Have you heard of a spring bulb lasagne? It’s an easy way to create beautiful spring bulb pots that will reward you with flowers from late winter through the whole spring season.
The concept is simple. Planting bulbs in layers allows bulbs that flower at different times to share the same pot, as one finishes blooming another is ready to take its place.
It’s the ultimate space-saving gardening hack!
What we used to build our bulb lasagne.
Note: We decided to plant our bulbs much closer to each other than planting guides suggest to ensure a full display.
The more substantial your pot, the more bulbs you’ll be able to fit into your bulb lasagne. These containers have a diameter of 15 inches across their tops and are 12 inches high. They are just big enough to fit three layers of bulbs in, and I hope to get two years good display out of them before having to renew.
There is no doubt that the most challenging part of this project is choosing the bulbs. I drove my daughter mad, changing my mind in the garden centre. The trick is to choose bulbs that will give you a succession of flowers.
We went for early flowering crocus and dwarf iris bulbs for our top layer. These flower February into March.
Our middle layer is a mix of narcissus and grape hyacinth bulbs which will flower March into April.
And our bottom layer is made up of some beautiful late flowering tulip bulbs which will bloom in May.
How to plant a bulb lasagne.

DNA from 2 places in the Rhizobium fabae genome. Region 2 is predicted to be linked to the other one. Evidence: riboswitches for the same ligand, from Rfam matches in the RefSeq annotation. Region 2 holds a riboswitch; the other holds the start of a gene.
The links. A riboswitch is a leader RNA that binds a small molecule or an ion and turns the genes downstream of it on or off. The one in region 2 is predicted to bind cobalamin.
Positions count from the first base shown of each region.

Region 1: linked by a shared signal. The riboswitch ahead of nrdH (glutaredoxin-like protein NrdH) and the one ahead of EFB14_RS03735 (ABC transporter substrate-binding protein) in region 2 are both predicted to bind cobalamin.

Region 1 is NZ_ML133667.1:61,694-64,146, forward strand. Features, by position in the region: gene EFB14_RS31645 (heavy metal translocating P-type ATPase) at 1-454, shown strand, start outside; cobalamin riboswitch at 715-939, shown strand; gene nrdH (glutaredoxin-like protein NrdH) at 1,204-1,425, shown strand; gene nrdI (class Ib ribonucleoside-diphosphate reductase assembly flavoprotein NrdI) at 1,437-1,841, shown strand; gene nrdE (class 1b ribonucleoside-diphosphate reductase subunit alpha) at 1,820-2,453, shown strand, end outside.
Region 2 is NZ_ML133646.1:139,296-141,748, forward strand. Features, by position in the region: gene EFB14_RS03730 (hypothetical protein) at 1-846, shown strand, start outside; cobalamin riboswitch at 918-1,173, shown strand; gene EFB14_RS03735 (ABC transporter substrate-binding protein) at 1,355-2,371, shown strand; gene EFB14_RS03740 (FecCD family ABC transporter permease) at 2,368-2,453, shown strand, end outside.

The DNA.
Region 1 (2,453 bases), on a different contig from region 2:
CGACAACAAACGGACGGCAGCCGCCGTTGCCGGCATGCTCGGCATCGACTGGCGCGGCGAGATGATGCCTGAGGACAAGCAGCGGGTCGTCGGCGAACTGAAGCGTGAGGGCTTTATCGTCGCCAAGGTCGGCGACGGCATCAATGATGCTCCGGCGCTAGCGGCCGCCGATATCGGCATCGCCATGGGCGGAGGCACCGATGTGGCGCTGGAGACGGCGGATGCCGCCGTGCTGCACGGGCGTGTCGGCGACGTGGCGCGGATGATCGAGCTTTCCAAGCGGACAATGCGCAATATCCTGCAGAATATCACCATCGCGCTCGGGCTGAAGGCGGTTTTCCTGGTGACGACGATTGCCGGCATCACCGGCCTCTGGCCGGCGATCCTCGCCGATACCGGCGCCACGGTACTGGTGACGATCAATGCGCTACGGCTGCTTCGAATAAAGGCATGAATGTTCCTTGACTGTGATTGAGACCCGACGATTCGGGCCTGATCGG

I recommend measuring the layers of your bulb lasagne on the inside of your pot before you start for two reasons.
Firstly, once you start adding compost, it can be challenging to judge how much you have added. And secondly, it’s also a great way to check how many layers your pot can hold.
Each layer needs to contain 2 inches of compost, and having extra underneath the bottom layer will benefit your spring bulbs.
It is also a good idea to wear gloves when handling flowering bulbs as some of them can cause skin irritation.
As mentioned above, we planted our bulbs closer to each other than commonly recommended. It is essential, however, to ensure your bulbs don’t touch each other or the side of the pot. Otherwise, there is a risk of fungus developing.
Finally, bulbs have a top and bottom, so plant them with the point facing up and the base facing down.
Once you have planted your bulb lasagne give it a good water and if you want to, dress it with some grit to finish it off. You may want to tuck your pots out the way somewhere in readiness for spring as they’re not much to look at in their bare state.
And here is a photo of the first layer of our bulb lasagne coming into bloom.
And the second layer of beautiful narcissus bulbs and grape hyacinths.
For more easy planter and gardening inspiration, please check out our other fun projects. I’ve listed a few of my favourites below.
I repurpose a pair of mouldy old terracotta strawberry planters into two gorgeous succulent pots planted with a mixture of drought loving sedums and Sempervivums.
Make wildflower seed bombs using flour, seed compost and native wildflower seeds. Perfect for brightening up an unloved corner of your neighbourhood.
In this simple coconut shell craft we make gorgeous fairy toadstools for our garden using non-toxic paint to keep them environmentally friendly.
DIY Birch bark covered flowerpots are an easy and cheap pot decoration idea which fit perfectly into a rustic home decor theme.